That night I thought I was going to only knock one thing off my life list, but what do you know.

Advertisements

Comments»

1. Tiffany - September 16, 2010

You are my HERO.

Kimmothy - September 16, 2010

Hee hee, thank you – you’re mine too and you didn’t even have to hit anyone!

2. Taoist Biker - September 16, 2010

MINE TOO. I have seriously NEVER hit someone like that despite some really good cause, and sometimes I wish that I’d just DONE IT back in elementary school just to know I was capable of saying “Fuck that, you just crossed the line!!”

Kimmothy - September 16, 2010

And you guys recently just had an experience with an obnoxious person in a crowd, didn’t you? I seem to remember something like that.

3. shmode - September 16, 2010

I’ve done it once in my life and it felt so good!! Pushed into a corner the only recourse is to give your best right hook. Is it weird to say congrats?

Kimmothy - September 16, 2010

No; thank you for saying it – I do still have some guilt!

4. Jean - September 16, 2010

Sweet jeezus, girlie! That’s the way to handle a drunky drunk.

I had my then-11 year old at a Joan Jett show at a free stage (I know – a travesty!) at our state fair. We got their early and were about 5 people from the front. I was in khaki shorts and a plum colored tank, looking all soccer mom-ish, but rocking out to my girl crush Joan. My 11 year old was covering his ears (MOOOOOMMMMM – ITS TOO LOUDDDDDDD!!!).

Along comes some pimply faced pseudo-goth boy and sidekick, hell bent on squashing through to the front of the pack. Now, I have done my share of moving to the front, but at a certain stage in the show, the crowd is at critical mass and there is NO MORE ROOM. This kid kept pushing me from the side to make a place. After about the third time, I turned and told him to back off, there was no more room.

He put out both of his hands and shoved me, hard. I sort of fell back against my kid, and only the sheer compaction of body mass didn’t allow me to fall. I reacted instantly and shoved him HARDER back and said “BACK OFF, DUMBASS”. Two guys next to me grabbed him and tossed him back. About 20 people cheered as he tried to get out of the crowd. My son was mortified, but said to me later “He didn’t know you or he wouldn’t have pushed you, Mom.”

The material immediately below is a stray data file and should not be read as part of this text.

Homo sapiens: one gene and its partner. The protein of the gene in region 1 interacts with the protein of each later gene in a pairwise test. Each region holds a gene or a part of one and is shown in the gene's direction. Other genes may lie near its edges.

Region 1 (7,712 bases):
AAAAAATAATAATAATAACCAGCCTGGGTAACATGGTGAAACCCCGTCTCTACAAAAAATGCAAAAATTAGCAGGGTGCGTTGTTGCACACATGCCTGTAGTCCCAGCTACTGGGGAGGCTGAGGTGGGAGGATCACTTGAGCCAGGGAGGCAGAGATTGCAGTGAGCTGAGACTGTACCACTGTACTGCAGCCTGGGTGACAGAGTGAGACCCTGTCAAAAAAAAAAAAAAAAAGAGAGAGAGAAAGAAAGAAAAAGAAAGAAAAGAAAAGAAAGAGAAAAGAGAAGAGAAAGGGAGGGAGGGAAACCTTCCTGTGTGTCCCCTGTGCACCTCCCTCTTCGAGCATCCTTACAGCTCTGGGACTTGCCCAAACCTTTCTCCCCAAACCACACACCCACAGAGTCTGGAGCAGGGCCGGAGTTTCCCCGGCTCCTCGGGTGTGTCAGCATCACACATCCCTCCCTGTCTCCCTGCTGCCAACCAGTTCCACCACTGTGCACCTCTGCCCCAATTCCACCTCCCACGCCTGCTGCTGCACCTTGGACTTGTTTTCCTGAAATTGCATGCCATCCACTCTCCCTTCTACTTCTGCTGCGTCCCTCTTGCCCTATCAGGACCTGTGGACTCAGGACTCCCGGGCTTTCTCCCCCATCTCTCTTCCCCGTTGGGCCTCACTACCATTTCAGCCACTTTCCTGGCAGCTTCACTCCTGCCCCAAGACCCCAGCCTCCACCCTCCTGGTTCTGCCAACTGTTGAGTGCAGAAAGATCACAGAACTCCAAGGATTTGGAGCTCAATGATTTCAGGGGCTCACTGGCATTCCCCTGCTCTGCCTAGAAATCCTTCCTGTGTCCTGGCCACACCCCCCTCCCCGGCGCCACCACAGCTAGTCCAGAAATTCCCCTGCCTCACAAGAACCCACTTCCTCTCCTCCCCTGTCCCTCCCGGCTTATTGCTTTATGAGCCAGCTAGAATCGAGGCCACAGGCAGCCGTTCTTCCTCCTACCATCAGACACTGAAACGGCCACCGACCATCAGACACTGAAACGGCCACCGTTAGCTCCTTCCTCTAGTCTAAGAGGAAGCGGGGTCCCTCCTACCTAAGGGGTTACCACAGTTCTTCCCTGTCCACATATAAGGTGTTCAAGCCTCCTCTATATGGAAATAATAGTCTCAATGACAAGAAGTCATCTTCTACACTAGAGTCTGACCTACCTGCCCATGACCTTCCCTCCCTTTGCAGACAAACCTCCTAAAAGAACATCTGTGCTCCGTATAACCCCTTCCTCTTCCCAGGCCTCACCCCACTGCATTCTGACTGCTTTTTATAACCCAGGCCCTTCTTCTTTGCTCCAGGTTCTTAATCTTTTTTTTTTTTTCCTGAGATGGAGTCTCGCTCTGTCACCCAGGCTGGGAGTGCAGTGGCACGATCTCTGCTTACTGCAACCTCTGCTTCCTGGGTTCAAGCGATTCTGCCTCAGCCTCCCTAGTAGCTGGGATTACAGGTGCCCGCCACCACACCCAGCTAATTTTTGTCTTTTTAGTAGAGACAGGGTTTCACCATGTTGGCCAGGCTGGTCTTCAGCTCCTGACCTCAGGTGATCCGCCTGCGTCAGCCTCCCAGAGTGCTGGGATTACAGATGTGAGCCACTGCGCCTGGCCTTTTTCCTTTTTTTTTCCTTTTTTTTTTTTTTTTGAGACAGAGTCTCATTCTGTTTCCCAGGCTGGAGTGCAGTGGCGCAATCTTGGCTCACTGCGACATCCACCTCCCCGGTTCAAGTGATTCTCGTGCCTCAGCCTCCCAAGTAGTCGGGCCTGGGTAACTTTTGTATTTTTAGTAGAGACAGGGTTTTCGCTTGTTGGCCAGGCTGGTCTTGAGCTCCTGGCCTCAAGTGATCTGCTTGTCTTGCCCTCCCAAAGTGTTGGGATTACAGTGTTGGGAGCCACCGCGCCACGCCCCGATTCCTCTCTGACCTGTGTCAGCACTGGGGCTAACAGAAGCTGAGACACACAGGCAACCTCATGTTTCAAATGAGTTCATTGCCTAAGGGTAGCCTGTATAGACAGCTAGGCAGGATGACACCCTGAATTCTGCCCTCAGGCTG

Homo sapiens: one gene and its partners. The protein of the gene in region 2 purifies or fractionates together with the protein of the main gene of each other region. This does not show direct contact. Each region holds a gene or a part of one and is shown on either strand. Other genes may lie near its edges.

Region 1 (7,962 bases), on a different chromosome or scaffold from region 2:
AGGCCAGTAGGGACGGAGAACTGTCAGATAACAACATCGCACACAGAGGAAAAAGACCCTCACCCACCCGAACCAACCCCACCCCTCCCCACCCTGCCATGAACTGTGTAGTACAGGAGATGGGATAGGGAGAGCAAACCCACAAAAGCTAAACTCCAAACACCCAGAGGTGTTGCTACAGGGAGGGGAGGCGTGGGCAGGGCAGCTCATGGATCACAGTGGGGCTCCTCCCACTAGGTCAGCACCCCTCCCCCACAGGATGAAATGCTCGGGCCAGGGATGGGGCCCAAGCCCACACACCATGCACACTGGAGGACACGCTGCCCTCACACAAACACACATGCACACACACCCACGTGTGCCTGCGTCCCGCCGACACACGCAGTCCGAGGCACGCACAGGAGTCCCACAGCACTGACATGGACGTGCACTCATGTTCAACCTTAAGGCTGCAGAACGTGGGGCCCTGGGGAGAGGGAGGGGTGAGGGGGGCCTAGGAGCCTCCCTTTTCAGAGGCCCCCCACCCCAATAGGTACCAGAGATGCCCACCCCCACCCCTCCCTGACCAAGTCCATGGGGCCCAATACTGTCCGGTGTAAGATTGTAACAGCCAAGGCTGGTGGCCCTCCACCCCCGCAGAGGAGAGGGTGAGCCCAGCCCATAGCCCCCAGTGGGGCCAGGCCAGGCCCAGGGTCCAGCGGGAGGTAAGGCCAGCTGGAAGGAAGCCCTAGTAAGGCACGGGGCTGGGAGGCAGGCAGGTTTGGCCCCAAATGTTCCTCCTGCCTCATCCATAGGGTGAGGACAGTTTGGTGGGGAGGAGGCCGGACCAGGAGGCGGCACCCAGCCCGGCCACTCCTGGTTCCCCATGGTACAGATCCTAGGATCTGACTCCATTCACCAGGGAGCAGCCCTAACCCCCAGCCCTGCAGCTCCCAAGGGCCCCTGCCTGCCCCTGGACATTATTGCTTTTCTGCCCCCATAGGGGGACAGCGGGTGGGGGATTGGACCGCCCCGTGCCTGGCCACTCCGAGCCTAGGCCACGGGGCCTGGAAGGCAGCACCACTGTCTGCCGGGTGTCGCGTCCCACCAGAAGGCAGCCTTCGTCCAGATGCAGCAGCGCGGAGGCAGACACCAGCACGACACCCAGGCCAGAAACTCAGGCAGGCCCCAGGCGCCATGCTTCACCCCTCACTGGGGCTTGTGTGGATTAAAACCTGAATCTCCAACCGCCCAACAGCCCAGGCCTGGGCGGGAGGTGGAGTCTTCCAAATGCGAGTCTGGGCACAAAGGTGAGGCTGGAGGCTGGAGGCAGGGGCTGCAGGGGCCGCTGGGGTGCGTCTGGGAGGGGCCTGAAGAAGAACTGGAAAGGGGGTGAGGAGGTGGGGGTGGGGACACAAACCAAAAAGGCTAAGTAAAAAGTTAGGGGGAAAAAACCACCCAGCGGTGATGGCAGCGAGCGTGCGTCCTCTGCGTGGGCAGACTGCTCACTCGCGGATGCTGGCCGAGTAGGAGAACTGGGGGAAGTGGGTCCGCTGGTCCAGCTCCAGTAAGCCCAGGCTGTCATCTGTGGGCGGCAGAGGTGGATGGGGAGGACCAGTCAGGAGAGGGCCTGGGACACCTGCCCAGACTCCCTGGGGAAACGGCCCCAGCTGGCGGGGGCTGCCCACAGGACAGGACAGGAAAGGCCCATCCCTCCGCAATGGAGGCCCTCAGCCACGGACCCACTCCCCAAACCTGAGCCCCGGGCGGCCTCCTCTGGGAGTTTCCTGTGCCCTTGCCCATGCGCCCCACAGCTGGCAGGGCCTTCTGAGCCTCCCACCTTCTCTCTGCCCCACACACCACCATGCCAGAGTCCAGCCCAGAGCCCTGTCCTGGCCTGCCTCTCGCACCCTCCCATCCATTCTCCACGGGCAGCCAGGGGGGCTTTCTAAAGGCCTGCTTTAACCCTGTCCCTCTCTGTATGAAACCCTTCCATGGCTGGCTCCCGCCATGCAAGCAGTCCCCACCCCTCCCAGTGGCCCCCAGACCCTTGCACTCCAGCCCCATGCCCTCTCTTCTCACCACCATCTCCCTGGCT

Indeed.

Kimmothy - September 16, 2010

That is so awesome!!
And I’m seriously jealous because I’ve never seen Joan and I’d die with happiness if I ever did.

5. Kimmothy - September 16, 2010

Wow; I seriously feel so much better now – thank you, thank you!!

6. Shari - September 16, 2010

Wowza! Definitely a turning point moment in your life! You will not be able to label yourself as non-confrontational again. People better back their shit up from here on out. And finally, the next time you say “I feel like punching someone” I’m going to really, really believe you! Every girl should know how to jack a jaw if need be.

Kimmothy - September 17, 2010

I do say that a lot, don’t I!

7. crisi-tunity - September 17, 2010

Good for you! Kick ass!

(also, Jean’s story is pretty awesome too)

Kimmothy - September 17, 2010

I love her story too!

8. Swistle - September 17, 2010

First of all, I love this story. That must have felt SO WEIRD to do something like that in real life. And man, I was HOPING you would!

Second: Eat Booze Concert would indeed have been a way better book.

Kim - September 19, 2010

Eat Booze Concert – LOVE.

9. Heather - September 17, 2010

I just remember getting the text and saying “oh you WILL be telling me this story”! Haha! I’m glad you clocked her. She deserved it. I’m also glad that her friends dragged her stupid ass away. (Flashbacks to ‘Dazed & Confused’ where that DIDN’T happen.)

I’ve only hit someone once and it was a guy and I was completely expecting to get hit back since I had brought the fight to him, but thankfully I got to keep my pearly Chickletts. Girls, for some reason, don’t really mess with me much. I’m not complaining. 😀

Kim - September 19, 2010

I couldn’t wait to tell you!


Leave a Reply

Fill in your details below or click an icon to log in:

WordPress.com Logo

You are commenting using your WordPress.com account. Log Out / Change )

Twitter picture

You are commenting using your Twitter account. Log Out / Change )

Facebook photo

You are commenting using your Facebook account. Log Out / Change )

Google+ photo

You are commenting using your Google+ account. Log Out / Change )

Connecting to %s

%d bloggers like this: